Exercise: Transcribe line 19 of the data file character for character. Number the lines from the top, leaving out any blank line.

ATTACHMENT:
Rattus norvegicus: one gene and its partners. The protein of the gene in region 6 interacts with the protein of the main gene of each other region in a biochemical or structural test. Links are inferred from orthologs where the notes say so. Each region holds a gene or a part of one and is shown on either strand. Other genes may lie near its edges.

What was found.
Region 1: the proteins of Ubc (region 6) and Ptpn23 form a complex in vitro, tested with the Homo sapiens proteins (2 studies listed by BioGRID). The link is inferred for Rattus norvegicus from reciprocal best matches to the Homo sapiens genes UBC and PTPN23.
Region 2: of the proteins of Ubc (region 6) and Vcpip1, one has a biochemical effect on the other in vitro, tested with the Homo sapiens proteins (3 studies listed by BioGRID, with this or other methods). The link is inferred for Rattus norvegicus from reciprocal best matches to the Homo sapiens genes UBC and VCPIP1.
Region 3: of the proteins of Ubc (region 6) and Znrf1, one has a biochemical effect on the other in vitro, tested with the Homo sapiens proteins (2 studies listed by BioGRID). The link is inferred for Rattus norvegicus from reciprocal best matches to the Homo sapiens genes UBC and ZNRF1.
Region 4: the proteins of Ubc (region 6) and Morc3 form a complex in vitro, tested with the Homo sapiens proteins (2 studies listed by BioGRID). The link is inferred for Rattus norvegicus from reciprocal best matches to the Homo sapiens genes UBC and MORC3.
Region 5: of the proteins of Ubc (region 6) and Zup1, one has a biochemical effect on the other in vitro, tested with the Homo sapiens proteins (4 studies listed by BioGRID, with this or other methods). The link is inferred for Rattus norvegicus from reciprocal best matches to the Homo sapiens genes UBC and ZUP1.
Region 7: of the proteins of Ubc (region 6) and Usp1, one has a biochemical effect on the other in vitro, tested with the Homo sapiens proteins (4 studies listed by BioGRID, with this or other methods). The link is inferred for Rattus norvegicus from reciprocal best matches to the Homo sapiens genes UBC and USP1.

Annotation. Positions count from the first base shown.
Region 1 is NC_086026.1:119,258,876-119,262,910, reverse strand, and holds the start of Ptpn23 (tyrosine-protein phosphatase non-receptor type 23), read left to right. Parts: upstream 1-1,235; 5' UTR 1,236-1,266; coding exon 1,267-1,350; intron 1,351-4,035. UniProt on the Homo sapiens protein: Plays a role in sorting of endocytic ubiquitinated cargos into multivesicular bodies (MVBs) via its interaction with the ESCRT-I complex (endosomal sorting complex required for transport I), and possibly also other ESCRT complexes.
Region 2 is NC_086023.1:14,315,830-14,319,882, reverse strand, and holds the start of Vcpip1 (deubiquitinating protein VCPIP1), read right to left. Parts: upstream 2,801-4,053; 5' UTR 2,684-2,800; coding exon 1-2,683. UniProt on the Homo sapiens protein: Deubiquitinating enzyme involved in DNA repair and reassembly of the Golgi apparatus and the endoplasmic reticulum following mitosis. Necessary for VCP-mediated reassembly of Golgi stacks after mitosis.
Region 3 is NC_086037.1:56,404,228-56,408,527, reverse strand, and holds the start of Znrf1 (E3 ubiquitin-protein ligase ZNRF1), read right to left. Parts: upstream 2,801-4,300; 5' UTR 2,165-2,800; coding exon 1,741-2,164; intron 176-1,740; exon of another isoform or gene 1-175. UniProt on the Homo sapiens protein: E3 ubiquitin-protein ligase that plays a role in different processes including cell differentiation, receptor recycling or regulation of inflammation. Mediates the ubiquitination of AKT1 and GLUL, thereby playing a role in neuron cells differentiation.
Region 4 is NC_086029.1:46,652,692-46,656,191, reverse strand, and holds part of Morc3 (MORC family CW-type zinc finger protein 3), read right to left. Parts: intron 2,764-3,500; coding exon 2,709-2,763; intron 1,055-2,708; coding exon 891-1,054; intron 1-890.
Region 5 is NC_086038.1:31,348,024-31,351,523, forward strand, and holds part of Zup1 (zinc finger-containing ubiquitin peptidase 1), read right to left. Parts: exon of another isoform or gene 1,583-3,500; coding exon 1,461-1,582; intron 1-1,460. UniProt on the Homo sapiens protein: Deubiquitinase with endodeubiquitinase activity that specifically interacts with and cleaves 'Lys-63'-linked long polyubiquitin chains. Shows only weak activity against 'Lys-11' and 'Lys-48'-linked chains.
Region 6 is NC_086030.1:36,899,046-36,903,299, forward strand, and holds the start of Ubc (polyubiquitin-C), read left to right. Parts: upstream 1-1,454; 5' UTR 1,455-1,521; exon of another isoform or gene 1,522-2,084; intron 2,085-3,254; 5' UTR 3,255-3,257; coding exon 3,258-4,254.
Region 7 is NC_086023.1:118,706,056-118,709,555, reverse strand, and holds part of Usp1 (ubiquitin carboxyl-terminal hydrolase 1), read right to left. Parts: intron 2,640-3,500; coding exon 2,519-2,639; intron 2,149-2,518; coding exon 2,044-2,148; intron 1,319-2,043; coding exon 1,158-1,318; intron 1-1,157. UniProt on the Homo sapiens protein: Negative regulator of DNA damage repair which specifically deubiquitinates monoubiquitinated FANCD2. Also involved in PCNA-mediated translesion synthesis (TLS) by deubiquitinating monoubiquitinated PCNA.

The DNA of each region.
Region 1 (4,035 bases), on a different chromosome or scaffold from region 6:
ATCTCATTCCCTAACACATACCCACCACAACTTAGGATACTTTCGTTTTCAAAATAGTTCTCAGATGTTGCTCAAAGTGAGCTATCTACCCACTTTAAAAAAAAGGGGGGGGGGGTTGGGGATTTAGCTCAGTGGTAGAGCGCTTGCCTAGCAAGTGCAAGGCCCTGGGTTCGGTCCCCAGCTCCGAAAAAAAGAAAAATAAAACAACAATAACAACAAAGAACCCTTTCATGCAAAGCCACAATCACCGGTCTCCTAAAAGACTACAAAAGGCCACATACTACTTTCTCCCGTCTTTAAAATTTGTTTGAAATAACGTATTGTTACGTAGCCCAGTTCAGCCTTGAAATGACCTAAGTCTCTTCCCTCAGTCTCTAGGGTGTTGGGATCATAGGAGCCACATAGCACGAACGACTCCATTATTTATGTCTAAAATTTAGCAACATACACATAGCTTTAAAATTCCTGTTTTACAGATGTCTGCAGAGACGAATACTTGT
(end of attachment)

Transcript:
ATCTCATTCCCTAACACATACCCACCACAACTTAGGATACTTTCGTTTTCAAAATAGTTCTCAGATGTTGCTCAAAGTGAGCTATCTACCCACTTTAAAAAAAAGGGGGGGGGGGTTGGGGATTTAGCTCAGTGGTAGAGCGCTTGCCTAGCAAGTGCAAGGCCCTGGGTTCGGTCCCCAGCTCCGAAAAAAAGAAAAATAAAACAACAATAACAACAAAGAACCCTTTCATGCAAAGCCACAATCACCGGTCTCCTAAAAGACTACAAAAGGCCACATACTACTTTCTCCCGTCTTTAAAATTTGTTTGAAATAACGTATTGTTACGTAGCCCAGTTCAGCCTTGAAATGACCTAAGTCTCTTCCCTCAGTCTCTAGGGTGTTGGGATCATAGGAGCCACATAGCACGAACGACTCCATTATTTATGTCTAAAATTTAGCAACATACACATAGCTTTAAAATTCCTGTTTTACAGATGTCTGCAGAGACGAATACTTGT